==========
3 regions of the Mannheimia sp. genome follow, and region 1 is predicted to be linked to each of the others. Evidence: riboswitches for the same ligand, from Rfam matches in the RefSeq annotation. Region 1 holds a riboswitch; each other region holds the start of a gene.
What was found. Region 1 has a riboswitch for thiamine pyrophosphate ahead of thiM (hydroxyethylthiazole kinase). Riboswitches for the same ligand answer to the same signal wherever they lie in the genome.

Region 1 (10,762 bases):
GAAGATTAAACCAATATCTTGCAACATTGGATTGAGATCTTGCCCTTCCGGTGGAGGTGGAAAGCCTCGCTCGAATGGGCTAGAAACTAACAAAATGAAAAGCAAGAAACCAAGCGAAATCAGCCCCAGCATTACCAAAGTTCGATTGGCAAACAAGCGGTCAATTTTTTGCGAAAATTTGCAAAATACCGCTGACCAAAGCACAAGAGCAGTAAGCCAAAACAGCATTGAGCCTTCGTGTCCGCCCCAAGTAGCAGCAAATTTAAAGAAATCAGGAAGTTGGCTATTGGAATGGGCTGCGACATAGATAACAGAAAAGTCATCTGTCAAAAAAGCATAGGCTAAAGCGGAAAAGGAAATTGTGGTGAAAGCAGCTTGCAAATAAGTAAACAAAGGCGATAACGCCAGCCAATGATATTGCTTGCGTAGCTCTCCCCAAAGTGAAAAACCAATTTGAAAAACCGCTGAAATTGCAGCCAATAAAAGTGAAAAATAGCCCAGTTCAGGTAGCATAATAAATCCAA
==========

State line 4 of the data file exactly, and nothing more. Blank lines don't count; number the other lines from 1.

GAAGATTAAACCAATATCTTGCAACATTGGATTGAGATCTTGCCCTTCCGGTGGAGGTGGAAAGCCTCGCTCGAATGGGCTAGAAACTAACAAAATGAAAAGCAAGAAACCAAGCGAAATCAGCCCCAGCATTACCAAAGTTCGATTGGCAAACAAGCGGTCAATTTTTTGCGAAAATTTGCAAAATACCGCTGACCAAAGCACAAGAGCAGTAAGCCAAAACAGCATTGAGCCTTCGTGTCCGCCCCAAGTAGCAGCAAATTTAAAGAAATCAGGAAGTTGGCTATTGGAATGGGCTGCGACATAGATAACAGAAAAGTCATCTGTCAAAAAAGCATAGGCTAAAGCGGAAAAGGAAATTGTGGTGAAAGCAGCTTGCAAATAAGTAAACAAAGGCGATAACGCCAGCCAATGATATTGCTTGCGTAGCTCTCCCCAAAGTGAAAAACCAATTTGAAAAACCGCTGAAATTGCAGCCAATAAAAGTGAAAAATAGCCCAGTTCAGGTAGCATAATAAATCCAA